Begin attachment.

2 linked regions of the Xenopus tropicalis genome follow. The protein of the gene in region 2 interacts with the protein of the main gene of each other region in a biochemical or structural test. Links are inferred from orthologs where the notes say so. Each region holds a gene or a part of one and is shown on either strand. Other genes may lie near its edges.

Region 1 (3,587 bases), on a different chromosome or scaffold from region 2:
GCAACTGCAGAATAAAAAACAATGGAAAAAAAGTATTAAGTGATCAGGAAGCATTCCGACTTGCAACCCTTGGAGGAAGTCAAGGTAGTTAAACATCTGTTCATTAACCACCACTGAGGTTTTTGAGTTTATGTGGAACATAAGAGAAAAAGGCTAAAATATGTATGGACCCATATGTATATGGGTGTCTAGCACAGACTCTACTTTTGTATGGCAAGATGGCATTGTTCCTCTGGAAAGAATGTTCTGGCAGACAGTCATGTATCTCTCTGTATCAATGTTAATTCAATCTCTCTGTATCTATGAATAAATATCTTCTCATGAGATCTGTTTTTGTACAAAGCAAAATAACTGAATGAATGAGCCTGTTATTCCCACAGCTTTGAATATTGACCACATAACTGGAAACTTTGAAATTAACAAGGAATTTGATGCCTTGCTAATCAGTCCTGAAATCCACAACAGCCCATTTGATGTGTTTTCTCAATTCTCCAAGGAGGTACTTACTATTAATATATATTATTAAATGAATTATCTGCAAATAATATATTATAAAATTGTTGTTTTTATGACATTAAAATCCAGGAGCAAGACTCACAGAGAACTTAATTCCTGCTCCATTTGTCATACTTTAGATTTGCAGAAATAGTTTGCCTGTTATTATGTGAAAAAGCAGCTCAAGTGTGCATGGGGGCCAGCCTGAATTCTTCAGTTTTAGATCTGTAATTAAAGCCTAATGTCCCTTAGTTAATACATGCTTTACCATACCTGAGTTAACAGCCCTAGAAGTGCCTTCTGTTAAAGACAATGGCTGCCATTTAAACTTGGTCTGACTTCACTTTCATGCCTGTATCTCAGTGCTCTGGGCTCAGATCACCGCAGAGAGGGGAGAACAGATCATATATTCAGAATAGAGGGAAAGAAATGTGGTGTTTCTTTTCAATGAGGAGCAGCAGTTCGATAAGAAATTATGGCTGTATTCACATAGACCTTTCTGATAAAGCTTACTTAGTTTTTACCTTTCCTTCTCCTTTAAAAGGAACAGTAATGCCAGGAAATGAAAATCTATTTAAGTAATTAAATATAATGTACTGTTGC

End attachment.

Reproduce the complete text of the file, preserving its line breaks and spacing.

2 linked regions of the Xenopus tropicalis genome follow. The protein of the gene in region 2 interacts with the protein of the main gene of each other region in a biochemical or structural test. Links are inferred from orthologs where the notes say so. Each region holds a gene or a part of one and is shown on either strand. Other genes may lie near its edges.

Region 1 (3,587 bases), on a different chromosome or scaffold from region 2:
GCAACTGCAGAATAAAAAACAATGGAAAAAAAGTATTAAGTGATCAGGAAGCATTCCGACTTGCAACCCTTGGAGGAAGTCAAGGTAGTTAAACATCTGTTCATTAACCACCACTGAGGTTTTTGAGTTTATGTGGAACATAAGAGAAAAAGGCTAAAATATGTATGGACCCATATGTATATGGGTGTCTAGCACAGACTCTACTTTTGTATGGCAAGATGGCATTGTTCCTCTGGAAAGAATGTTCTGGCAGACAGTCATGTATCTCTCTGTATCAATGTTAATTCAATCTCTCTGTATCTATGAATAAATATCTTCTCATGAGATCTGTTTTTGTACAAAGCAAAATAACTGAATGAATGAGCCTGTTATTCCCACAGCTTTGAATATTGACCACATAACTGGAAACTTTGAAATTAACAAGGAATTTGATGCCTTGCTAATCAGTCCTGAAATCCACAACAGCCCATTTGATGTGTTTTCTCAATTCTCCAAGGAGGTACTTACTATTAATATATATTATTAAATGAATTATCTGCAAATAATATATTATAAAATTGTTGTTTTTATGACATTAAAATCCAGGAGCAAGACTCACAGAGAACTTAATTCCTGCTCCATTTGTCATACTTTAGATTTGCAGAAATAGTTTGCCTGTTATTATGTGAAAAAGCAGCTCAAGTGTGCATGGGGGCCAGCCTGAATTCTTCAGTTTTAGATCTGTAATTAAAGCCTAATGTCCCTTAGTTAATACATGCTTTACCATACCTGAGTTAACAGCCCTAGAAGTGCCTTCTGTTAAAGACAATGGCTGCCATTTAAACTTGGTCTGACTTCACTTTCATGCCTGTATCTCAGTGCTCTGGGCTCAGATCACCGCAGAGAGGGGAGAACAGATCATATATTCAGAATAGAGGGAAAGAAATGTGGTGTTTCTTTTCAATGAGGAGCAGCAGTTCGATAAGAAATTATGGCTGTATTCACATAGACCTTTCTGATAAAGCTTACTTAGTTTTTACCTTTCCTTCTCCTTTAAAAGGAACAGTAATGCCAGGAAATGAAAATCTATTTAAGTAATTAAATATAATGTACTGTTGC